Advertisement
YOU ARE HERE: LAT HomeCollectionsFixme

All the Women Danced : "The Telling: The Story of a Group of Jewish Women Who Journey to Spirituality Through Community and Ceremony"; (Harper San Francisco: $18; 216 pp.)

April 11, 1993|Lisa Klug

Political discussions, poetry readings and the binding of friends with hot-pink polyester fabric are far from the makings of the traditional Passover seder, the ritual meal organized around the reading of the haggadah (Passover prayerbook).

But for more than 15 years, Gloria Steinem, Letty Cottin Pogrebin, Bella Abzug and other feminists have turned these activities into a Passover tradition in response to Judaism's traditional patriarchy, as New York author E.M. Broner explains in her latest book, "The Telling: The Story of a Group of Jewish Women Who Journey to Spirituality Through Community and Ceremony"; (Harper San Francisco: $18; 216 pp.)

Both a historical overview and an instructional guide, "The Telling" details how these women come together to commemorate the ancient exodus of Israelite slaves from Egypt. Each year at Passover the "Seder Sisters and Mothers" and their (usually) female guests spend an evening reading from a haggadah co-authored by Broner.

The seders are both the same and different each year because Broner and her friends combine ancient rituals with feminist commentaries, songs and seemingly unprecedented activities like the polyester ritual. Broner explains: "We sit in a circle, each with her own booklet, reading together. A group needs a written guide from which there can be excursions, preoccupations with other themes, and then return (sic)."

Those themes, which traditionally focus on spiritual liberation, have ranged from the veiling of women in Iran and "the omission of women from history" to wisdom passed from mother to daughter and Black/Jewish dialogue. Once, the group created a sculpture to represent their personal histories: "In 1988 . . . Phyllis (Chesler) suggested we build a model. Lilly (Rivlin), the visualist, wanted photographs. So, to a curious creature, begun with someone's mother's hat affixed on top of a coat rack, were added beads, necklaces, snapshots of our past. 'She' stood in the corner, imperiously hatted, regarding our ceremony."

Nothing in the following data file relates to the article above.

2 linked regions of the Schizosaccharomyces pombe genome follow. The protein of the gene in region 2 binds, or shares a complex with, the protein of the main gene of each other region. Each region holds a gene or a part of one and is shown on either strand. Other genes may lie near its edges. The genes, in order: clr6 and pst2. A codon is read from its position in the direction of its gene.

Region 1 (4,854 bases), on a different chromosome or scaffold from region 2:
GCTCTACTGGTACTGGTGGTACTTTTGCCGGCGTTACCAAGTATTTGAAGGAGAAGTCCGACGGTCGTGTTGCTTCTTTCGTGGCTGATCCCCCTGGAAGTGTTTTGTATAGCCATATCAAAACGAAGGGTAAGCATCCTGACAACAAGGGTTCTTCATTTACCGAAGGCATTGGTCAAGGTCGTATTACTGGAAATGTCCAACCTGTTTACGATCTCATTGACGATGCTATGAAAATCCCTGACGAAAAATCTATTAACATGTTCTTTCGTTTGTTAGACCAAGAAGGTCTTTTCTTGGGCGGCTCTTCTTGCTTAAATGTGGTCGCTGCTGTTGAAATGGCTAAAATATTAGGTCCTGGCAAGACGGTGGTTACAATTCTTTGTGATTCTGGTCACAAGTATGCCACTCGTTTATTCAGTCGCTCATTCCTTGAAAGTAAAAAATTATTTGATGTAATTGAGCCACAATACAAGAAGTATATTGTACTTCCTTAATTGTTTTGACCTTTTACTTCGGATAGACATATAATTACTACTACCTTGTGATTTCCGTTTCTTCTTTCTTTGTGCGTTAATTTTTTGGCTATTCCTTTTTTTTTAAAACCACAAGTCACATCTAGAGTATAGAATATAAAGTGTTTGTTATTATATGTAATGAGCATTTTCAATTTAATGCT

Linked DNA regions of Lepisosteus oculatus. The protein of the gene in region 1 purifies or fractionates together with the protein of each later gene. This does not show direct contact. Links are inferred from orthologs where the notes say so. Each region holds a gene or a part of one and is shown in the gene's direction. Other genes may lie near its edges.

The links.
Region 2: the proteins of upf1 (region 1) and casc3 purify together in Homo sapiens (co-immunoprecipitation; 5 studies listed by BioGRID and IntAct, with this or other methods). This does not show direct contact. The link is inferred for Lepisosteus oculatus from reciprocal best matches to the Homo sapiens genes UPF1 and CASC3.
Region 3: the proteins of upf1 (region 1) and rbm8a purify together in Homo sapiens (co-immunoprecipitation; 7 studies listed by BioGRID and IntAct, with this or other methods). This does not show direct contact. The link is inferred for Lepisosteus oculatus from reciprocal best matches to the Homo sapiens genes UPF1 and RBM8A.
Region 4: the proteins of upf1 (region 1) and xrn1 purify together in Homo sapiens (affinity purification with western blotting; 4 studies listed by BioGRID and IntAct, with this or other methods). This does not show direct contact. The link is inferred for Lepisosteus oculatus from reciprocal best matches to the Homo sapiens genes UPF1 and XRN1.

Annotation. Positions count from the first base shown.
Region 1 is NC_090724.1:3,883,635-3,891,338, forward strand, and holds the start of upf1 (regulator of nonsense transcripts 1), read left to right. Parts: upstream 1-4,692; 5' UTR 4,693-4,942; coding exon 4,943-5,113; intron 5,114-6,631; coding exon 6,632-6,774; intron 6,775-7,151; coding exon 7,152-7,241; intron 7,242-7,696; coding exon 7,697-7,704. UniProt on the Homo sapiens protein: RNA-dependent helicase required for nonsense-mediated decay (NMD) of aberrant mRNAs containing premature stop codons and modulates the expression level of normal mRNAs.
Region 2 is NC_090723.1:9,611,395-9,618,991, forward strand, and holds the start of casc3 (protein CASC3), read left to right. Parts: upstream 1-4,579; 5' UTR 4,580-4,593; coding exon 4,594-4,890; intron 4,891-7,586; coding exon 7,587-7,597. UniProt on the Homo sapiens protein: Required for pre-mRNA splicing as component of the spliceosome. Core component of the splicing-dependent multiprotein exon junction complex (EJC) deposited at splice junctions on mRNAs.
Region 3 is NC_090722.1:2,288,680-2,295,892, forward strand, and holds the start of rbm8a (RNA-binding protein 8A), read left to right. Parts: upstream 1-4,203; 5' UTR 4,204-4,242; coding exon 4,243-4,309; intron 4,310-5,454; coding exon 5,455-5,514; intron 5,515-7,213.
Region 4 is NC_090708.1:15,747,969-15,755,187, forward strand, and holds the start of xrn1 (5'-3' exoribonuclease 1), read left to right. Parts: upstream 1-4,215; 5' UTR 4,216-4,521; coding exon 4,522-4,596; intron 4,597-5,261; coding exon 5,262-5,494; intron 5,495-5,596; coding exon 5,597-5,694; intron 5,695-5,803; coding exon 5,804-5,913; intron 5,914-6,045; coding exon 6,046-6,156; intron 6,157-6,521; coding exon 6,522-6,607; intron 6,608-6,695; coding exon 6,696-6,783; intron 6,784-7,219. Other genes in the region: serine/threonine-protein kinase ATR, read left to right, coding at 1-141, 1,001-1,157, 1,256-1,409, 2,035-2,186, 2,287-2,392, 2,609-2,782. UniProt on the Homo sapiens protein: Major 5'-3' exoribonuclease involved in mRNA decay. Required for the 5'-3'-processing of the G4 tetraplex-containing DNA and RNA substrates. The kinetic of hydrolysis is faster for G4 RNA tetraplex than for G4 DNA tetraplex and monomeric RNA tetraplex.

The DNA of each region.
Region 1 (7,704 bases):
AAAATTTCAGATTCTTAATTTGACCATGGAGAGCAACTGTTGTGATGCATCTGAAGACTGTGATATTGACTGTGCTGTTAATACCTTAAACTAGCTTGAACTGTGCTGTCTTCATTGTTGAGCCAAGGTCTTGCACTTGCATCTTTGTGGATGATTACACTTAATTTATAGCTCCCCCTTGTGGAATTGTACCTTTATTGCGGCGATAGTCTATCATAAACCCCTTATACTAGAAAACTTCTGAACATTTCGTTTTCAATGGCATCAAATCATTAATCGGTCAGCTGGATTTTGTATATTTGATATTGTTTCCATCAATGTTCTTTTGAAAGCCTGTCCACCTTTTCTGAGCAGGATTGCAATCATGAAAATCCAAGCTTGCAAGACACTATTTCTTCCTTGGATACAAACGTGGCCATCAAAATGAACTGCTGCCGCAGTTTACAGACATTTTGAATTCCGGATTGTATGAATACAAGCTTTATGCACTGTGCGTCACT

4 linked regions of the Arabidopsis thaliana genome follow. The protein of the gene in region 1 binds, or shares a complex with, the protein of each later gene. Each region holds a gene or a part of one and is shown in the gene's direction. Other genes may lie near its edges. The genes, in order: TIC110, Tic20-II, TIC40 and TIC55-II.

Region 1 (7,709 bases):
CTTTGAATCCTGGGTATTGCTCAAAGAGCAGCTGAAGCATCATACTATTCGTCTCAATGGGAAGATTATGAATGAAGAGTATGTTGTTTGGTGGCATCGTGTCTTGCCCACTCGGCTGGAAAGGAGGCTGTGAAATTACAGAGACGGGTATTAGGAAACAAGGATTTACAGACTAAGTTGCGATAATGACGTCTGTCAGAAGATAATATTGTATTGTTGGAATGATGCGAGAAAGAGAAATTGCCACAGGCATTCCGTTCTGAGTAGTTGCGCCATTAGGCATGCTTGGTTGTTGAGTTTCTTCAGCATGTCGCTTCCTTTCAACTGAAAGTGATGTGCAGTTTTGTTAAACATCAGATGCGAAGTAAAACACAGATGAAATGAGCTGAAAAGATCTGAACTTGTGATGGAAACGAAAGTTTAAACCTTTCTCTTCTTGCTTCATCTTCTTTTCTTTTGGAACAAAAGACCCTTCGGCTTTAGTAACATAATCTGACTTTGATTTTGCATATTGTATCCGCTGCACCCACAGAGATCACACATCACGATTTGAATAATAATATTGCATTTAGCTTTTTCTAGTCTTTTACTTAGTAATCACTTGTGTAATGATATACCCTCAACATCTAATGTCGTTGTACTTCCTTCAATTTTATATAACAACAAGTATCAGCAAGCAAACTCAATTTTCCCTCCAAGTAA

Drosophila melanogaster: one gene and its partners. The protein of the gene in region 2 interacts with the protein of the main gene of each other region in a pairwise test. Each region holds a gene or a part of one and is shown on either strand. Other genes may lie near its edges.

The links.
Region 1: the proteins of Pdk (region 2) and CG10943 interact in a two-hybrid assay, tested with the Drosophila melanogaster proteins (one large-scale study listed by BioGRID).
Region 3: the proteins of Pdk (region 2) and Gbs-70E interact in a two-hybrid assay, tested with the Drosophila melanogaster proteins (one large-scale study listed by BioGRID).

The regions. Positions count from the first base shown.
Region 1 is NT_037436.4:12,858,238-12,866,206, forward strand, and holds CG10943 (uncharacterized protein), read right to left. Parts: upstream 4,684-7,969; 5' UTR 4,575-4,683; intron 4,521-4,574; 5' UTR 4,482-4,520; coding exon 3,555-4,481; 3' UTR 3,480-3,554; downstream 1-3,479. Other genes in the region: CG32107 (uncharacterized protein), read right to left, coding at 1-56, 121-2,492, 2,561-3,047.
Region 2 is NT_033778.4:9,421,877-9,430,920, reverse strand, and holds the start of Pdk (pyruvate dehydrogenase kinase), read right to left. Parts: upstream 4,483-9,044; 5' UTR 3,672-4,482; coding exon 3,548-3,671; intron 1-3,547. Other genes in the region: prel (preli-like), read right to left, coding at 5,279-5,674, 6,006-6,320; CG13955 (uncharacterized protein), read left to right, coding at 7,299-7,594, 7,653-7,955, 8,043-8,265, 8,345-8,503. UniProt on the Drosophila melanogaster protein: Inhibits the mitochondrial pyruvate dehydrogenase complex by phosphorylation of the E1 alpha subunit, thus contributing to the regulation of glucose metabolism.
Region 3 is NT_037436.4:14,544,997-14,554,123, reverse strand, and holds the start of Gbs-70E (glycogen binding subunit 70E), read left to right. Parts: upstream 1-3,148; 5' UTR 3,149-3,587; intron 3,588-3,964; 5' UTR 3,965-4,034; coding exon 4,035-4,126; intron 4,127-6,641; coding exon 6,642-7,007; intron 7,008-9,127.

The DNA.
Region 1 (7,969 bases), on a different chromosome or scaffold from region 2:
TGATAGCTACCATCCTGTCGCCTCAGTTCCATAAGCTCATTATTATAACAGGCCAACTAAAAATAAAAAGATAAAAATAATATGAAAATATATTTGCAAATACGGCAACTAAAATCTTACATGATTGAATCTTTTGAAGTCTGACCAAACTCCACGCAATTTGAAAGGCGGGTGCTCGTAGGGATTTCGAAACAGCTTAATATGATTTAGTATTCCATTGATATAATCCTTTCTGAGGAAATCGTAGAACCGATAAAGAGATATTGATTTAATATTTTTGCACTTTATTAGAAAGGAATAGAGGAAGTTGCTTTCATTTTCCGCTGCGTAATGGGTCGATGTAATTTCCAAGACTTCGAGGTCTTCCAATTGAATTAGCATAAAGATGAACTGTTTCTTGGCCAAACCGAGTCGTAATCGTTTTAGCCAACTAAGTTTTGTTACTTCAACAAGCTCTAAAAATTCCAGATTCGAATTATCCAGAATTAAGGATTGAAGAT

There are many other variations from the standard seder. Traditionally, only male leaders ritually wash their hands, but among Broner and company the women rinse and dry each other's. Many of the women wear yarmulkas, the skull caps typically worn by observant Jewish men in reference to God. The group also sings to Miriam, the sister of Moses, as an alternative to the prophet Elijah, whose memory is traditionally invoked not only at the seder but at the end of every Jewish shabbat or sabbath.

In the Bible, it was Miriam who led the Israelites in celebration after they miraculously crossed the Red Sea. In "The Telling," the women remember Miriam with their own poetry and songs as well as those of the growing numbers of women who are becoming rabbis and cantors. Among them are Geela Rayzel Robinson Raphael, a student at the Reconstructionist Rabbinical College outside Philadelphia, whose song about Miriam is included in Broner's haggadah: "And Miriam took her timbrel out and all the women danced. . . ."

To be sure, "The Telling" has its flaws--occasionally clumsy prose and a confusing structure. But it succeeds, nevertheless, in celebrating both the liberation of Jewish women from frequent exclusion in their tradition and of all women from subservient and disenfranchised positions in society.

Advertisement
Los Angeles Times Articles
|
|
|